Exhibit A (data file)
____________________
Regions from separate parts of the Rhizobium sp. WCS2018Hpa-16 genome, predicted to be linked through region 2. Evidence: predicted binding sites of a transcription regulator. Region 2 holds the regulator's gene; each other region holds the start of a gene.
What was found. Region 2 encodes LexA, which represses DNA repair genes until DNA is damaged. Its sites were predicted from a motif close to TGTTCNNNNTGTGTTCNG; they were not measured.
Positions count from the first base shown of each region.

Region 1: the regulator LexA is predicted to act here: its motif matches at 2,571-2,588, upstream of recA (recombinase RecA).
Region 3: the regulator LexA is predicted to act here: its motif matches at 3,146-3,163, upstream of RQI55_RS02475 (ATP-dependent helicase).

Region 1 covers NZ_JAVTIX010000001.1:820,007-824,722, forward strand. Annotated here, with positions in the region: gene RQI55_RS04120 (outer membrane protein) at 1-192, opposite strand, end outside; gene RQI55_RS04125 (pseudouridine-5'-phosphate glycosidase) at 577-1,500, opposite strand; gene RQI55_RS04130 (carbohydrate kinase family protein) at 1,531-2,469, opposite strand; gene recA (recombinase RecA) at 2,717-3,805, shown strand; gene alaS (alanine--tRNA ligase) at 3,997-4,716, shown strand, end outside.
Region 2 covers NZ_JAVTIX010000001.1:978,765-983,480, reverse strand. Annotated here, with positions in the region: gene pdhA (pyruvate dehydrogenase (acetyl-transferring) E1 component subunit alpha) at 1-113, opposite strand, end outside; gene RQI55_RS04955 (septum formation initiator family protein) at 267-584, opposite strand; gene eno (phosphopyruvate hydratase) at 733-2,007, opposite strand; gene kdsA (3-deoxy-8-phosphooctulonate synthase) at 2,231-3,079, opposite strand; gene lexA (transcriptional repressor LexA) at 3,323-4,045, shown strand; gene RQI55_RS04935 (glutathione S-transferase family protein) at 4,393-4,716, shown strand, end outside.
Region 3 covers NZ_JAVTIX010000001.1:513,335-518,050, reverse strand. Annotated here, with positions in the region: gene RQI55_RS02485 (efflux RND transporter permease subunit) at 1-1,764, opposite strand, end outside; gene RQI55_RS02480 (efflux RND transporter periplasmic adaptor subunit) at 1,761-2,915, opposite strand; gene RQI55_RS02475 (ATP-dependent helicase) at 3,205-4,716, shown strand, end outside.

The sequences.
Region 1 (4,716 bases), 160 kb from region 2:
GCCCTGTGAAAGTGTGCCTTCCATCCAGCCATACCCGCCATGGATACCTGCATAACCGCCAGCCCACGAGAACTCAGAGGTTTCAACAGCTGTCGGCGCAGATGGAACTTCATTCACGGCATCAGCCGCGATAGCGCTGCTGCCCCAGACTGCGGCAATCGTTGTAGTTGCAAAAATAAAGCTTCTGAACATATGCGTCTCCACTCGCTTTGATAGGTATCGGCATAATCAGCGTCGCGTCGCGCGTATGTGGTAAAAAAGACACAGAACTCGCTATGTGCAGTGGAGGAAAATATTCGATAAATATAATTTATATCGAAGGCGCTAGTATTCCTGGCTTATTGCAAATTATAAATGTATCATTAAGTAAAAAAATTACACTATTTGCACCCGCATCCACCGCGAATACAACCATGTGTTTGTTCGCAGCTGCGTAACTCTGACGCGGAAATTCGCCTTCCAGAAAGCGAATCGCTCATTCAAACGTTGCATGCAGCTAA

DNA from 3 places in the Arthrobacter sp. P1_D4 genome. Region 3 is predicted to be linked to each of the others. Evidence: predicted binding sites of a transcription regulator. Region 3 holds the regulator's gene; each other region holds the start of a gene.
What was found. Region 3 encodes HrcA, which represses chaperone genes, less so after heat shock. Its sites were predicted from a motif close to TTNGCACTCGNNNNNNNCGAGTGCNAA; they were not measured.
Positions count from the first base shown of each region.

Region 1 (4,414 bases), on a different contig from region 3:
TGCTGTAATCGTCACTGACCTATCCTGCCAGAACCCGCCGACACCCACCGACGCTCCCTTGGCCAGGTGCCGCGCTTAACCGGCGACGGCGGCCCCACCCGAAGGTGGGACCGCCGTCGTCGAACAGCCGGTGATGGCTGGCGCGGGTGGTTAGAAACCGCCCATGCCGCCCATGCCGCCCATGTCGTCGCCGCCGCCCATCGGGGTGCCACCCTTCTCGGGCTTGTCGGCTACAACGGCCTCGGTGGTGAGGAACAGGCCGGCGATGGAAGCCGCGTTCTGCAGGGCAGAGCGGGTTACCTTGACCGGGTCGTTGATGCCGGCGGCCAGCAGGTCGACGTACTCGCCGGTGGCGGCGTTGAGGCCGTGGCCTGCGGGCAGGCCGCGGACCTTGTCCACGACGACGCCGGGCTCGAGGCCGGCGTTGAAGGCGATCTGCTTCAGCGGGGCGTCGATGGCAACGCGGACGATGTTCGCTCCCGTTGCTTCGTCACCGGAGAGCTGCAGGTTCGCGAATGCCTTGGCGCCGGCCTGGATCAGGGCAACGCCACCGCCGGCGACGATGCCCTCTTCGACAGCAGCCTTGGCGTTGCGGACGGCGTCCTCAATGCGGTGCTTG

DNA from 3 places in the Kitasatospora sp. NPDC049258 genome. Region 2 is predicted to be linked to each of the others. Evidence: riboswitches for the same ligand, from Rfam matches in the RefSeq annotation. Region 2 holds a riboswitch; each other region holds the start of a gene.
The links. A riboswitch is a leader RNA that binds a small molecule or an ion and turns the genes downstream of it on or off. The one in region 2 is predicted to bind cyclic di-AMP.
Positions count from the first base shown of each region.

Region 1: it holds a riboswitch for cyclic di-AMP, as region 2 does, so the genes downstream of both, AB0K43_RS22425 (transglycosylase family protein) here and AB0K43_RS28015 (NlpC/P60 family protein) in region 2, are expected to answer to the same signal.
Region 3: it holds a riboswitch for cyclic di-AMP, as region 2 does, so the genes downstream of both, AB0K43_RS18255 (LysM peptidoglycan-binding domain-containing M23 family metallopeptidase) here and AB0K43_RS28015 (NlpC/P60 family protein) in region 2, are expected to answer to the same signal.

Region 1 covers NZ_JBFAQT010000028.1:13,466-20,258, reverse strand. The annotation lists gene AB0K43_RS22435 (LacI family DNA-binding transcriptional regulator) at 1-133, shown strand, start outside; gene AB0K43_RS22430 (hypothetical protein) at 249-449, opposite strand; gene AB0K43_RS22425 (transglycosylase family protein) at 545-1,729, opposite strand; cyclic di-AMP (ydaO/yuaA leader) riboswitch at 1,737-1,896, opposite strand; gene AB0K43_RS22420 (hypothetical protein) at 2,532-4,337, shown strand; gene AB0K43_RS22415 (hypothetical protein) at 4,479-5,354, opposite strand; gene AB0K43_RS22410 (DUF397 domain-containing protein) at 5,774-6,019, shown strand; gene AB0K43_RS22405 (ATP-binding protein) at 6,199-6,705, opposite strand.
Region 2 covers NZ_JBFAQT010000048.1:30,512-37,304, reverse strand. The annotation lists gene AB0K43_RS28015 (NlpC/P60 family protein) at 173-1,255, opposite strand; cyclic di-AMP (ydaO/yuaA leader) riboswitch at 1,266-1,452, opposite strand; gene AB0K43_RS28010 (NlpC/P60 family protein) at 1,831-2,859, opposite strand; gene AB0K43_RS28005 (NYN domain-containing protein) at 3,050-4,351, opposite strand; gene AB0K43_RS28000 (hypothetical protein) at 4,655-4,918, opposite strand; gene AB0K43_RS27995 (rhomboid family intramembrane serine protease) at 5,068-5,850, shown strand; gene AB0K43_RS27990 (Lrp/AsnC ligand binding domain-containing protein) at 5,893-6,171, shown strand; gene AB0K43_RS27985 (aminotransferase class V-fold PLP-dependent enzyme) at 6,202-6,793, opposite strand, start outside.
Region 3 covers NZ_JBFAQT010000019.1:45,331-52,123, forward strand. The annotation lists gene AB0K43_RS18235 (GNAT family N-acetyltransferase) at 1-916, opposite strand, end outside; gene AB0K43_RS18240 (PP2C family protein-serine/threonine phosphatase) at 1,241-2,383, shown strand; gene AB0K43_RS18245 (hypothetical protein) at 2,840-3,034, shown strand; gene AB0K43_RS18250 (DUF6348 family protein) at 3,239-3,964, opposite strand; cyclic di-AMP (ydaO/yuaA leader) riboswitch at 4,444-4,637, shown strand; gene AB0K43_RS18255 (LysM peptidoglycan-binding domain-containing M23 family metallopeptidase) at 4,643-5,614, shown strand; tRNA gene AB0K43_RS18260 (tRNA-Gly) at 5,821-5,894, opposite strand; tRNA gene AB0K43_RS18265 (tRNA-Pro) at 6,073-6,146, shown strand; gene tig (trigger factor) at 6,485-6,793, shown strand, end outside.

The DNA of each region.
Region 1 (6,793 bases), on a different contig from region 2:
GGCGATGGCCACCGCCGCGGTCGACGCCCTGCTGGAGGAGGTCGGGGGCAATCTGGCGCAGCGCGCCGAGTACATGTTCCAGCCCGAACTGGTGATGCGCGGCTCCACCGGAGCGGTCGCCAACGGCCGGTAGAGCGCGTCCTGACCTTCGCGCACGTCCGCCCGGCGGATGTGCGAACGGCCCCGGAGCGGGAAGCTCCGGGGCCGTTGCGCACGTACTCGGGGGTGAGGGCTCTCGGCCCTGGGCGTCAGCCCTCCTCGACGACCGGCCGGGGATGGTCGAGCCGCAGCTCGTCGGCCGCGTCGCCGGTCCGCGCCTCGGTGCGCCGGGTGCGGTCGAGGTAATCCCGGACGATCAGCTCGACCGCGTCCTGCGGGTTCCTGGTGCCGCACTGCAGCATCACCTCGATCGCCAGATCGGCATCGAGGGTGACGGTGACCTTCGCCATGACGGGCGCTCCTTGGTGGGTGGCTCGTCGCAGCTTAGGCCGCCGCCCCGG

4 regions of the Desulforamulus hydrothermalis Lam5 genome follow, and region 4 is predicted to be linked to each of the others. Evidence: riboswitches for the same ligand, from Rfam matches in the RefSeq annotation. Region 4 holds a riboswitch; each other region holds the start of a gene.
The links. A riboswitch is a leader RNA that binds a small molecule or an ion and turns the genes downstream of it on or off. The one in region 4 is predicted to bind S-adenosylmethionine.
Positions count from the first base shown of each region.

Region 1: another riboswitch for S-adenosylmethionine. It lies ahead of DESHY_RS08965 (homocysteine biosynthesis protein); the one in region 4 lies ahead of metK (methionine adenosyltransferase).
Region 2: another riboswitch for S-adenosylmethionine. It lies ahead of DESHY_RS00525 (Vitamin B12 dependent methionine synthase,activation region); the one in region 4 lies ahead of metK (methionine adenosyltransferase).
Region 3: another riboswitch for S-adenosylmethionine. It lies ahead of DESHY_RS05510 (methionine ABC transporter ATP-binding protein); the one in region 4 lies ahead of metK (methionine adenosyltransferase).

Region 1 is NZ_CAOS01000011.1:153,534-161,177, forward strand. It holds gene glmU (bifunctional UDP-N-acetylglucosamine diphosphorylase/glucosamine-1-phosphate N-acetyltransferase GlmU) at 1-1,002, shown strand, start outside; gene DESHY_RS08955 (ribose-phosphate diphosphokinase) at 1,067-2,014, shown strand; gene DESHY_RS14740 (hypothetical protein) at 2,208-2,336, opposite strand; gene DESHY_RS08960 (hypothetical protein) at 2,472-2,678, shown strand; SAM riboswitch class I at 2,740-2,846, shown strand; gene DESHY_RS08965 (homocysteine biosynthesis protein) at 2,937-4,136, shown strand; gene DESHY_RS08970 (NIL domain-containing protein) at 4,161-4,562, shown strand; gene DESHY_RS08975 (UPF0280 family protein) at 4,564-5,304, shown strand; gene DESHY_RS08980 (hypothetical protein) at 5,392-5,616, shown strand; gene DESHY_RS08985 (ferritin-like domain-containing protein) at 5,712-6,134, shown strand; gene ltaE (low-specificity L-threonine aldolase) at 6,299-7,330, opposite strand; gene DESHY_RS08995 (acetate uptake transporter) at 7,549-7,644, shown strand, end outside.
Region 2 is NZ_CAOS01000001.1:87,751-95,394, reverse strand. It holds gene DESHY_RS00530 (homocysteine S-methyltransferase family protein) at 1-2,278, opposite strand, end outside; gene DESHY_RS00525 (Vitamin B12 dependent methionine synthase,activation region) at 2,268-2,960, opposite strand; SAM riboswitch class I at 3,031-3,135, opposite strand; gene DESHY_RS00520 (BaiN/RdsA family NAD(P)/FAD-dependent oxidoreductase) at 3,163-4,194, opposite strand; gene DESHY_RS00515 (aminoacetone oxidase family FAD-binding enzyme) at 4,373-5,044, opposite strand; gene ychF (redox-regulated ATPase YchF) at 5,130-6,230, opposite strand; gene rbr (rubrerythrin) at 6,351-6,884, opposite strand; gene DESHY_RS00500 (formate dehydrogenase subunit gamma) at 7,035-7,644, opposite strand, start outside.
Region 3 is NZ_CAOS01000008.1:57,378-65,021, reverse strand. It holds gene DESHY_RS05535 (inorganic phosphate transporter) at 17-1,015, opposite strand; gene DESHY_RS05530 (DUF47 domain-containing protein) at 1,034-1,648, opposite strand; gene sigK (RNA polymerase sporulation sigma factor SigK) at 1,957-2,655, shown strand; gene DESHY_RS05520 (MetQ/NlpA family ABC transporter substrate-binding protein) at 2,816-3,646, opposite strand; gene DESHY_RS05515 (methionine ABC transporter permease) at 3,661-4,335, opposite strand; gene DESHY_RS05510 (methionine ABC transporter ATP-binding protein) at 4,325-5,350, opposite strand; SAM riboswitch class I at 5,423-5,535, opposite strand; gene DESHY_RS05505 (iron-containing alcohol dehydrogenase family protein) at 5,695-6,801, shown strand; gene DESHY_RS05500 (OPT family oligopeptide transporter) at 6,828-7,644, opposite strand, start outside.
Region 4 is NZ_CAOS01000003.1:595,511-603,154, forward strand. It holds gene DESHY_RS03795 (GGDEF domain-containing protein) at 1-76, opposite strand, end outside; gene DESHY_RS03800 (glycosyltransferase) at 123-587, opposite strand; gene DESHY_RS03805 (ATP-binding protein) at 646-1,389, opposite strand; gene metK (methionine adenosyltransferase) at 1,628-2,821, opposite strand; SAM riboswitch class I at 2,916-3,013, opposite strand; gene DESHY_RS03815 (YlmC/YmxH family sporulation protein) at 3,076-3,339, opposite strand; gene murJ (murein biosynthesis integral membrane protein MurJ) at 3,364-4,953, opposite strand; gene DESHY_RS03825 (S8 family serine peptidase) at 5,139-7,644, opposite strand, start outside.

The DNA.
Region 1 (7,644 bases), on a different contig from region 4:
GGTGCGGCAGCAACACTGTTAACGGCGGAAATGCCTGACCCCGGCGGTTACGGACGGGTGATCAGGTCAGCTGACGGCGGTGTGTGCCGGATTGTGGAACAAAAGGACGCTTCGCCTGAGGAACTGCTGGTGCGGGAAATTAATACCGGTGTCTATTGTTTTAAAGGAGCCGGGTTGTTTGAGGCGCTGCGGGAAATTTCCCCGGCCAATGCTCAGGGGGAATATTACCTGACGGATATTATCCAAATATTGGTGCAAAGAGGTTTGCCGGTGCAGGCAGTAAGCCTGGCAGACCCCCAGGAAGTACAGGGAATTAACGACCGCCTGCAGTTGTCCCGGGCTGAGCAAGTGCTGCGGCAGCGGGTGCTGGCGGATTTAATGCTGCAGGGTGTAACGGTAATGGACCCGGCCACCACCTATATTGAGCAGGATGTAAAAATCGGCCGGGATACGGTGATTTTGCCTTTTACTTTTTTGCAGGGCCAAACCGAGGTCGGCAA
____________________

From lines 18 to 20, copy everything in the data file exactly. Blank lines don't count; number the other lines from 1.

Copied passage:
The links. A riboswitch is a leader RNA that binds a small molecule or an ion and turns the genes downstream of it on or off. The one in region 2 is predicted to bind cyclic di-AMP.
Positions count from the first base shown of each region.

Region 1: it holds a riboswitch for cyclic di-AMP, as region 2 does, so the genes downstream of both, AB0K43_RS22425 (transglycosylase family protein) here and AB0K43_RS28015 (NlpC/P60 family protein) in region 2, are expected to answer to the same signal.